The English Bill of Rights and the Toleration Act of 1689 affirmed freedom of worship for Christians in the colonies as well as in England and enforced limits on the Crown. Equally important, John Locke's Second Treatise on Government (1690), the Glorious Revolution's major theoretical justification, set forth a theory of government based not on divine right but on contract. It contended that the people, endowed with natural rights of life, liberty, and property, had the right to rebel when governments violated their rights.

Most settlers who came to America in the 17th century were English, but there were also Dutch, Swedes, and Germans in the middle region, a few French Huguenots in South Carolina and elsewhere, slaves from Africa, primarily in the South, and a scattering of Spaniards, Italians, and Portuguese throughout the colonies. After 1680 England ceased to be the chief source of immigration, supplanted by Scots and "Scots-Irish" (Protestants from Northern Ireland). In addition, tens of thousands of refugees fled northwestern Europe to escape war, oppression, and absentee-landlordism. By 1690 the American population had risen to a quarter of a million. From then on, it doubled every 25 years until, in 1775, it numbered more than 2.5 million. Although families occasionally moved from one colony to another, distinctions between individual colonies were marked. They were even more so among the three regional groupings of colonies.

By the early 18th century, almost all the colonies had been brought under the direct jurisdiction of the British Crown, but under the rules established by the Glorious Revolution. Colonial governors sought to exercise powers that the king had lost in England, but the colonial assemblies, aware of events there, attempted to assert their "rights" and "liberties." Their leverage rested on two significant powers similar to those held by the English Parliament: the right to vote on taxes and expenditures, and the right to initiate legislation rather than merely react to proposals of the governor.

An armed clash took place in 1754 at Fort Duquesne, the site where Pittsburgh, Pennsylvania, is now located, between a band of French regulars and Virginia militiamen under the command of 22-year-old George Washington, a Virginia planter and surveyor. The British government attempted to deal with the conflict by calling a meeting of representatives from New York, Pennsylvania, Maryland, and the New England colonies. From June 19 to July 10, 1754, the Albany Congress, as it came to be known, met with the Iroquois in Albany, New York, in order to improve relations with them and secure their loyalty to the British.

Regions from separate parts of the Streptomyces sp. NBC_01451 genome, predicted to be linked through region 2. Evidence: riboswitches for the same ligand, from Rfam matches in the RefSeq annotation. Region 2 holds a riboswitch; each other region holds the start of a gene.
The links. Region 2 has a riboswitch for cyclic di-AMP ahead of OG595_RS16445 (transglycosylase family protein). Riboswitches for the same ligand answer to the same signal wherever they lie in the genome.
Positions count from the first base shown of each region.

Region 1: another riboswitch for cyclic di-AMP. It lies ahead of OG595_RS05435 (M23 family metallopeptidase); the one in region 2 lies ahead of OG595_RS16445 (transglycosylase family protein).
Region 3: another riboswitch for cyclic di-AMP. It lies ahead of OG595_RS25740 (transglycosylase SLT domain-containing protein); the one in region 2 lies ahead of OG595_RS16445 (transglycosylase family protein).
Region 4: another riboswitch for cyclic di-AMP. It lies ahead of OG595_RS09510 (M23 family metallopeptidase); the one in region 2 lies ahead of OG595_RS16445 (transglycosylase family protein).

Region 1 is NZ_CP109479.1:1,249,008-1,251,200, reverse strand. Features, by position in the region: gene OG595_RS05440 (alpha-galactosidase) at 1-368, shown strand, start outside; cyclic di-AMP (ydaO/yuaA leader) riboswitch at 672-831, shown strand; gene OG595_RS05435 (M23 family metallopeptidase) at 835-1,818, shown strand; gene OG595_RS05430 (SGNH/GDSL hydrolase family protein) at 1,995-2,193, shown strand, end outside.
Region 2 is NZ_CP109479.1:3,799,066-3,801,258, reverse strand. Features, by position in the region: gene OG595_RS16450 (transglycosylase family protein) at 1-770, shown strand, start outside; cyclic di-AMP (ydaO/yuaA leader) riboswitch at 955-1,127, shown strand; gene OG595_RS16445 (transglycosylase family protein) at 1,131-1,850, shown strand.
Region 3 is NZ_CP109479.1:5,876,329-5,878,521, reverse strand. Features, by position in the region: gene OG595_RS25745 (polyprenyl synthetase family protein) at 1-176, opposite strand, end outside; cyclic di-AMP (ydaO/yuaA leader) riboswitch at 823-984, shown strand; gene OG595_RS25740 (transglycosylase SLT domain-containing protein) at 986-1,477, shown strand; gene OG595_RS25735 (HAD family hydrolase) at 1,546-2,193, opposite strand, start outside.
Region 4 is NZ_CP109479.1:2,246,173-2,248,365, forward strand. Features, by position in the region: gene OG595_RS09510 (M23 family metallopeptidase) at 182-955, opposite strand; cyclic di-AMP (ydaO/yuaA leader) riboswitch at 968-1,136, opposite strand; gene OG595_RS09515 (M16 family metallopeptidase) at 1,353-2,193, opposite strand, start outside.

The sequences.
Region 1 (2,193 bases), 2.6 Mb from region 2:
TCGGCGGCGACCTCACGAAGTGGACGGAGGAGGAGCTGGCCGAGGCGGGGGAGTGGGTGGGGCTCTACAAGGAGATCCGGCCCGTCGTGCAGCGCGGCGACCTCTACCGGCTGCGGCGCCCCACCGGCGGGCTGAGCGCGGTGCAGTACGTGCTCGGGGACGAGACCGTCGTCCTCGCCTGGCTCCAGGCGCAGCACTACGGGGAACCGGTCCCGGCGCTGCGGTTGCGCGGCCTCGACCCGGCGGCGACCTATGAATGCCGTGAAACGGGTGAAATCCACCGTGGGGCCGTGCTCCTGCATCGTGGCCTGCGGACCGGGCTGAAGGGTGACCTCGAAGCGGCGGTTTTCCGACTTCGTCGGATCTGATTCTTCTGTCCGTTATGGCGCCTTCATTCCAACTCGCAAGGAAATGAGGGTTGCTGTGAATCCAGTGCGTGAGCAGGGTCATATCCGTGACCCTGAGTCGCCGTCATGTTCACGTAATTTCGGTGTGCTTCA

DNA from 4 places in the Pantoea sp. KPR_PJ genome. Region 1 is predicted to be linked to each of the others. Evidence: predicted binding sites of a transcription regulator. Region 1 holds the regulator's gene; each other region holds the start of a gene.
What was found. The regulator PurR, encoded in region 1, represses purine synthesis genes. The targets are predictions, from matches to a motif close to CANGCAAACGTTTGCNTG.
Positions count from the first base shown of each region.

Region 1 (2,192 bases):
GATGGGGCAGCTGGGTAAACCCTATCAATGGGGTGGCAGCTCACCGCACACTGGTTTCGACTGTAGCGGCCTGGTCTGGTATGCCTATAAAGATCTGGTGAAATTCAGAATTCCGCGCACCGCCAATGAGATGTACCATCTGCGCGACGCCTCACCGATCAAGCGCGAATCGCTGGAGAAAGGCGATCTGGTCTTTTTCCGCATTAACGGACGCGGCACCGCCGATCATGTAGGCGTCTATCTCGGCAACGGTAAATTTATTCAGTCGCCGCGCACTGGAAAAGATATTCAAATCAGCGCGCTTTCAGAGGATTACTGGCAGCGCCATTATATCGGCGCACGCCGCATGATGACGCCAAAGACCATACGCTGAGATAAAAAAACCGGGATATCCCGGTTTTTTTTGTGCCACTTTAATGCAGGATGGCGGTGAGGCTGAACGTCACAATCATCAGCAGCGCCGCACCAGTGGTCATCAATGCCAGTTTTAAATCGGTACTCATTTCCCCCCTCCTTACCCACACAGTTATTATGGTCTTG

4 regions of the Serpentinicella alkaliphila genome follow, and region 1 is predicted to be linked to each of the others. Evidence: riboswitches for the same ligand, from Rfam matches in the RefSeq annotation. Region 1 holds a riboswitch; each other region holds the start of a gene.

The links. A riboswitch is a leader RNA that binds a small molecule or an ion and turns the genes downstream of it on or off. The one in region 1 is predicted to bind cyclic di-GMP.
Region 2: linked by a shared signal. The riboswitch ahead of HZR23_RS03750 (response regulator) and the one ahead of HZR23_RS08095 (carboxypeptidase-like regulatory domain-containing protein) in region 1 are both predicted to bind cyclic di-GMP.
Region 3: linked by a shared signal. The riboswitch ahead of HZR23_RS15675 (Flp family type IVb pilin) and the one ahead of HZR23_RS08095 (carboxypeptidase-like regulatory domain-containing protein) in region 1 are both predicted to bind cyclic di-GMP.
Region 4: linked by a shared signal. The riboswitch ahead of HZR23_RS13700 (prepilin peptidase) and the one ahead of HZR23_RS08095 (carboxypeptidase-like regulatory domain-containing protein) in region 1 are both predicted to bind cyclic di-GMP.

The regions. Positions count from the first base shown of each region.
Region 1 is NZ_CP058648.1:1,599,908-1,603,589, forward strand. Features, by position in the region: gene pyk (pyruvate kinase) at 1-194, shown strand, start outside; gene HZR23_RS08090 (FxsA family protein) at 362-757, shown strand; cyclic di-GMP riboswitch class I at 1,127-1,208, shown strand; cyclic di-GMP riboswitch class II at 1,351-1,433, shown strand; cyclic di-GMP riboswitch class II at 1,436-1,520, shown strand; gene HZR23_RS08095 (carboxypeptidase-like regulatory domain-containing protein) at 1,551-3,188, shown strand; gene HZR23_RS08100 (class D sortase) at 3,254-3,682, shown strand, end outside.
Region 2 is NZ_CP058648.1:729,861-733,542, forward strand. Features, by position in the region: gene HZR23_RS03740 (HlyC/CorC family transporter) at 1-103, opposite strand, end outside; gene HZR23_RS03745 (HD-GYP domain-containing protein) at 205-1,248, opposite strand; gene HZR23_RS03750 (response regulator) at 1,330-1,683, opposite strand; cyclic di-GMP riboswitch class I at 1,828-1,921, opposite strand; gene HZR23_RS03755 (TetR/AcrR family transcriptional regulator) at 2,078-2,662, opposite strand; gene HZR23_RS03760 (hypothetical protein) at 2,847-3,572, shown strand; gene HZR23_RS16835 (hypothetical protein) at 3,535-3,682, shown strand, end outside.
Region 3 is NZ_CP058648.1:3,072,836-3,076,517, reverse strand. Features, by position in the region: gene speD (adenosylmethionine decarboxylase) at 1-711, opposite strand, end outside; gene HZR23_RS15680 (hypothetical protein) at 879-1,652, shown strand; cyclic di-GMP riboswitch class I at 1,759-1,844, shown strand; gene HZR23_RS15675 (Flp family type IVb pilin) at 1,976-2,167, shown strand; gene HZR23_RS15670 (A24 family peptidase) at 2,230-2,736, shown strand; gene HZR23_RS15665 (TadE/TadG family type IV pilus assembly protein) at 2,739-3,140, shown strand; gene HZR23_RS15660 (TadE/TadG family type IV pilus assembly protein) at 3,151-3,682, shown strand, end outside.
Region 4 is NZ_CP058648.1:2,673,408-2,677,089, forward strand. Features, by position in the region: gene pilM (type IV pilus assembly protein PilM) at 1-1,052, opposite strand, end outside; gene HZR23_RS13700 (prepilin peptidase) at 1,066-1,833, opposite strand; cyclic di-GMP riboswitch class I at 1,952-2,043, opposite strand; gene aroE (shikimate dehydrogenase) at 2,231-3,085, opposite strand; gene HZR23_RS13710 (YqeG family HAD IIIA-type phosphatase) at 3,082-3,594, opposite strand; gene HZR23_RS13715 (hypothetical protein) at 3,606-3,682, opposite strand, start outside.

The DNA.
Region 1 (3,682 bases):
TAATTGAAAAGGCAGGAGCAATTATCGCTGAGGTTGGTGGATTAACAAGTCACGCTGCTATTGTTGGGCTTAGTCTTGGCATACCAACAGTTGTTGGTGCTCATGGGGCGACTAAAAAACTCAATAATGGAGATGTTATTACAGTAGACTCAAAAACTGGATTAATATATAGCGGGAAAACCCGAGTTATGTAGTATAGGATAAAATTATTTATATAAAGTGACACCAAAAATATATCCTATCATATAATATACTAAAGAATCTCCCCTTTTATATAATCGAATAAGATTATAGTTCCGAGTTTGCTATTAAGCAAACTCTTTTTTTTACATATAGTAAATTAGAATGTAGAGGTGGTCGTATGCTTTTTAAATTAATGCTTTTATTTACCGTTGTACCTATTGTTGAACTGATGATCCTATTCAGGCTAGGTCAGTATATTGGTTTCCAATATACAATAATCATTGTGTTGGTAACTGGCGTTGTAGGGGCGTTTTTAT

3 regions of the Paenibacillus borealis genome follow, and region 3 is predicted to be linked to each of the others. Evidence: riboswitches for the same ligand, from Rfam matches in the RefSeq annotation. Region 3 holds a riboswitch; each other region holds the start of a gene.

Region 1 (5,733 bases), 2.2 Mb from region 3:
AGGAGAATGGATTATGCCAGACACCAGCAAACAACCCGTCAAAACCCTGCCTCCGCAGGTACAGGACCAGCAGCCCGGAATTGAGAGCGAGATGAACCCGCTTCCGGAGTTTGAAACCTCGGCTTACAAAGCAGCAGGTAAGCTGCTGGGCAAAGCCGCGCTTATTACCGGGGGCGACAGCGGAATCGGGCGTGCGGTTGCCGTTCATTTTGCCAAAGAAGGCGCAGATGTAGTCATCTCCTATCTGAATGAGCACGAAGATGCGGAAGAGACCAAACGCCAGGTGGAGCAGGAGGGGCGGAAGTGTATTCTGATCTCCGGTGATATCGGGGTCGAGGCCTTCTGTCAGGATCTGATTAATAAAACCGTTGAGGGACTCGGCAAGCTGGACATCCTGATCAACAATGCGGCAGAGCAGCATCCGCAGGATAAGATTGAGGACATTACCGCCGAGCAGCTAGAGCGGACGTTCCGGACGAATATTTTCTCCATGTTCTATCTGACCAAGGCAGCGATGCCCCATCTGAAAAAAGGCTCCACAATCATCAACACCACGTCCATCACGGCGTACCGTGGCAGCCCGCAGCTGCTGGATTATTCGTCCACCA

"The Revolution was effected before the war commenced. The Revolution was in the hearts and minds of the people." -- Former President John Adams, 1818 In October 1642, war between the King's army and the Puritan forces had begun.


The colonists stood their ground and fought for what they believed they deserved. To be free! Free from England's rule, free from their taxes, They settled in America and fought for their freedom, they gave the ultimate sacrifice so we could build upon their dreams, they created their own form of government, they staked their lives upon their signatures to form the Constitution and the Bill of rights.


We are a republic, a free form of government. But as Benjamin Franklin stated, when ask the question, what did you get for us, A Republic if you can keep it .



2>
The New Nation


THE REVOLUTION BEGINS General Thomas Gage, an amiable English gentleman with an American-born wife, commanded the garrison at Boston, where political activity had almost wholly replaced trade. Gage's main duty in the colonies had been to enforce the Coercive Acts. When news reached him that the Massachusetts colonists were collecting powder and military stores at the town of Concord, 32 kilometers away, Gage sent a strong detail to confiscate these munitions.